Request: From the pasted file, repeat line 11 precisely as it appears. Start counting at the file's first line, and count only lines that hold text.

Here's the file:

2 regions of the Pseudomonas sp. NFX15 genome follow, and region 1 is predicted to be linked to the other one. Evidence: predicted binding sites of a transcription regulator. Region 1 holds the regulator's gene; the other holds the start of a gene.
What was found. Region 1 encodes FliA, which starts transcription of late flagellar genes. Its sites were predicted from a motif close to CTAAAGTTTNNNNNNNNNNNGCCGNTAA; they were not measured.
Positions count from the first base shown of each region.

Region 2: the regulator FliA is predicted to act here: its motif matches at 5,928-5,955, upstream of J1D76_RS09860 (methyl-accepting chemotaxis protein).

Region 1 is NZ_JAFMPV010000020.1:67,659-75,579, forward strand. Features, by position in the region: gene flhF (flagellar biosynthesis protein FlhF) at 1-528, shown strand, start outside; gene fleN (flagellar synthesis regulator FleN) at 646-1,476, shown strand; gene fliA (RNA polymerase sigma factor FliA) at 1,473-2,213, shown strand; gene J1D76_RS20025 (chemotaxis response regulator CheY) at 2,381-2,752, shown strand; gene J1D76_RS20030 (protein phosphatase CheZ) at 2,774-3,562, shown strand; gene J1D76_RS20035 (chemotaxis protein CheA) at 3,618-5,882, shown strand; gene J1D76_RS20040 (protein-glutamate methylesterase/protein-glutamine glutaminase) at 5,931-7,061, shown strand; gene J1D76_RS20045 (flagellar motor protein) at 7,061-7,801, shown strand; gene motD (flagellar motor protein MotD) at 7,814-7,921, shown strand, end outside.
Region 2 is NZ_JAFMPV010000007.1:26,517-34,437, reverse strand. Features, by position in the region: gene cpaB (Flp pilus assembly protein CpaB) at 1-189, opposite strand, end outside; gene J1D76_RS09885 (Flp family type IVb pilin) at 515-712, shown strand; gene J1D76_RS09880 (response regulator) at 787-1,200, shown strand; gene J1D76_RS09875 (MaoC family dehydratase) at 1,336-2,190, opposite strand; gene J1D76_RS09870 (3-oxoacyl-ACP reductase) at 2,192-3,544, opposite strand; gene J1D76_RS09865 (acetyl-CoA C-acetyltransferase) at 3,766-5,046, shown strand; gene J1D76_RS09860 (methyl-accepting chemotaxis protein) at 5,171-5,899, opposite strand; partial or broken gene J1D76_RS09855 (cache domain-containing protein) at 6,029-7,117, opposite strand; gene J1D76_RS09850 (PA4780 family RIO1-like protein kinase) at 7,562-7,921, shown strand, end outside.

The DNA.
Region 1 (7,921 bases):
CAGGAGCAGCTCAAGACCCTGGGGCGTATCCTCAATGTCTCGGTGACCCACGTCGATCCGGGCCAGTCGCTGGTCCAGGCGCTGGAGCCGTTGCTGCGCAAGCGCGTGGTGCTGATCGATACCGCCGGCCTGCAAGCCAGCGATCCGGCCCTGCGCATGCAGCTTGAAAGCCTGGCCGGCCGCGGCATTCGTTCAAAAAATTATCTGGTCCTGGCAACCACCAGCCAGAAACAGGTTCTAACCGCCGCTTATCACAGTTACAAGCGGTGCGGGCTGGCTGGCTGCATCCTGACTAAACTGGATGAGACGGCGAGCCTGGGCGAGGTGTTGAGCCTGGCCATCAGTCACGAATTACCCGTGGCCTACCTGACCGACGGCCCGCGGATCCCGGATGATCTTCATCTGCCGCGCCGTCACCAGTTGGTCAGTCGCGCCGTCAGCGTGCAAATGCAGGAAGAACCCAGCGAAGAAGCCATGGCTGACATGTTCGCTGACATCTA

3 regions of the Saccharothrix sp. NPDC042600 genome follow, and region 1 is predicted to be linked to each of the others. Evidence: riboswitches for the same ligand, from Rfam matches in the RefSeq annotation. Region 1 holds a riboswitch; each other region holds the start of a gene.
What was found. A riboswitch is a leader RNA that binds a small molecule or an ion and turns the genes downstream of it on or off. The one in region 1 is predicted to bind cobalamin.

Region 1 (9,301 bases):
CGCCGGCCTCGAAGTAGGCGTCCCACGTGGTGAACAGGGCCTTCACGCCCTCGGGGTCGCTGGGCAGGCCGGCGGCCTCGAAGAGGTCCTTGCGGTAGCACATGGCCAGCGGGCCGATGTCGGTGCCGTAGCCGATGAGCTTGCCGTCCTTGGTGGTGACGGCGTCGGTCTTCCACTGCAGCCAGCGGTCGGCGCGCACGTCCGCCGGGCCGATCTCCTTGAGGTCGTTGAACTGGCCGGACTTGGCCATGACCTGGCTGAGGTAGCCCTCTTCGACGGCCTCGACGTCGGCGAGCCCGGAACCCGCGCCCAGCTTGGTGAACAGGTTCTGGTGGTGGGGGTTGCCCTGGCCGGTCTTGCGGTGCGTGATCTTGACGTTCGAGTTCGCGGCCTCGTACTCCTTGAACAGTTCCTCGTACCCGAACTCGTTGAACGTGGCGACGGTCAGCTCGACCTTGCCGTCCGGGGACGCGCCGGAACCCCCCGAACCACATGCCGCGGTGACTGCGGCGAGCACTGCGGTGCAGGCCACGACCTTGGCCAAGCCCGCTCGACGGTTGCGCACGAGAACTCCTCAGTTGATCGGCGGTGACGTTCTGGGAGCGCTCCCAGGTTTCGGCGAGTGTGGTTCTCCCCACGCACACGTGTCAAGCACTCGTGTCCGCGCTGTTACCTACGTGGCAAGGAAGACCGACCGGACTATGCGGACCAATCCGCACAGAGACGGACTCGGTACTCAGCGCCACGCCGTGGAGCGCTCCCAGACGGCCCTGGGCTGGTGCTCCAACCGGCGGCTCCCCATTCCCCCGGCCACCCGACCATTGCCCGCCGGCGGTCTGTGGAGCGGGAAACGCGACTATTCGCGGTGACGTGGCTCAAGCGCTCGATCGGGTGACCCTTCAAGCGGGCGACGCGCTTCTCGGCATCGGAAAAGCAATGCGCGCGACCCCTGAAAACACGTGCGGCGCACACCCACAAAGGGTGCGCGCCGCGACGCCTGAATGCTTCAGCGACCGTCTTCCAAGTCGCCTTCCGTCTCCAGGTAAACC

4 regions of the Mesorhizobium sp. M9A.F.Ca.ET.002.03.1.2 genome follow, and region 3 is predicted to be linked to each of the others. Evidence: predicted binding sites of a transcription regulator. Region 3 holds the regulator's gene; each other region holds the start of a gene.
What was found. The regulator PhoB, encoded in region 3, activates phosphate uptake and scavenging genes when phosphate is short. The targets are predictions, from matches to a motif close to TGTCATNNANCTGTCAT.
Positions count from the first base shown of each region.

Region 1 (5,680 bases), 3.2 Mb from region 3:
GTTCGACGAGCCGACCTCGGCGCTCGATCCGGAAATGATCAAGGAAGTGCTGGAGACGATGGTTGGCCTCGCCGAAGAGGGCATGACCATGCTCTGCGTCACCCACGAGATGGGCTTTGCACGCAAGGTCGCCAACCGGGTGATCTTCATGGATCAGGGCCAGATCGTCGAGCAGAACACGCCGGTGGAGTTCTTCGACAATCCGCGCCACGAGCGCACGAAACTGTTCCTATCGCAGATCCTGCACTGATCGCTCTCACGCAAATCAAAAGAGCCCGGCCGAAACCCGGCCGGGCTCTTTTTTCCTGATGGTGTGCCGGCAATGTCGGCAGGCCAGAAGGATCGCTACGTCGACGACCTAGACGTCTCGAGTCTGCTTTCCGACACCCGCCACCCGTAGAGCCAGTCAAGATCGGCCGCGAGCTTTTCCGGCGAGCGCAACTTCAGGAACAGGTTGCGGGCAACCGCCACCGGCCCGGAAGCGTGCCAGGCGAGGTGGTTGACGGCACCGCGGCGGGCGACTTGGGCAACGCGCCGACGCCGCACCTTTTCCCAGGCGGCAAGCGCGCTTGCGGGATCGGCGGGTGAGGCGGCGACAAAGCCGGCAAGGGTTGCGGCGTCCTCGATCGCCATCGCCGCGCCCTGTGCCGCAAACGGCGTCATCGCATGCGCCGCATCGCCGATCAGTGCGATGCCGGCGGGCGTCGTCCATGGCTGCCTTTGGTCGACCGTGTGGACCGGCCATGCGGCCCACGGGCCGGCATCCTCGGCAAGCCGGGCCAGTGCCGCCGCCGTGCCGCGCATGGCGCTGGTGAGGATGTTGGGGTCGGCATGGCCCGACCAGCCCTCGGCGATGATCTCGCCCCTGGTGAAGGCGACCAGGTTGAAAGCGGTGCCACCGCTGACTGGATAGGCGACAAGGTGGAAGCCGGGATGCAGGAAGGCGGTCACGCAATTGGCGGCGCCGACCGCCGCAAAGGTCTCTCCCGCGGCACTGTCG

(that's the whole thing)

What was found. A riboswitch is a leader RNA that binds a small molecule or an ion and turns the genes downstream of it on or off. The one in region 1 is predicted to bind cobalamin.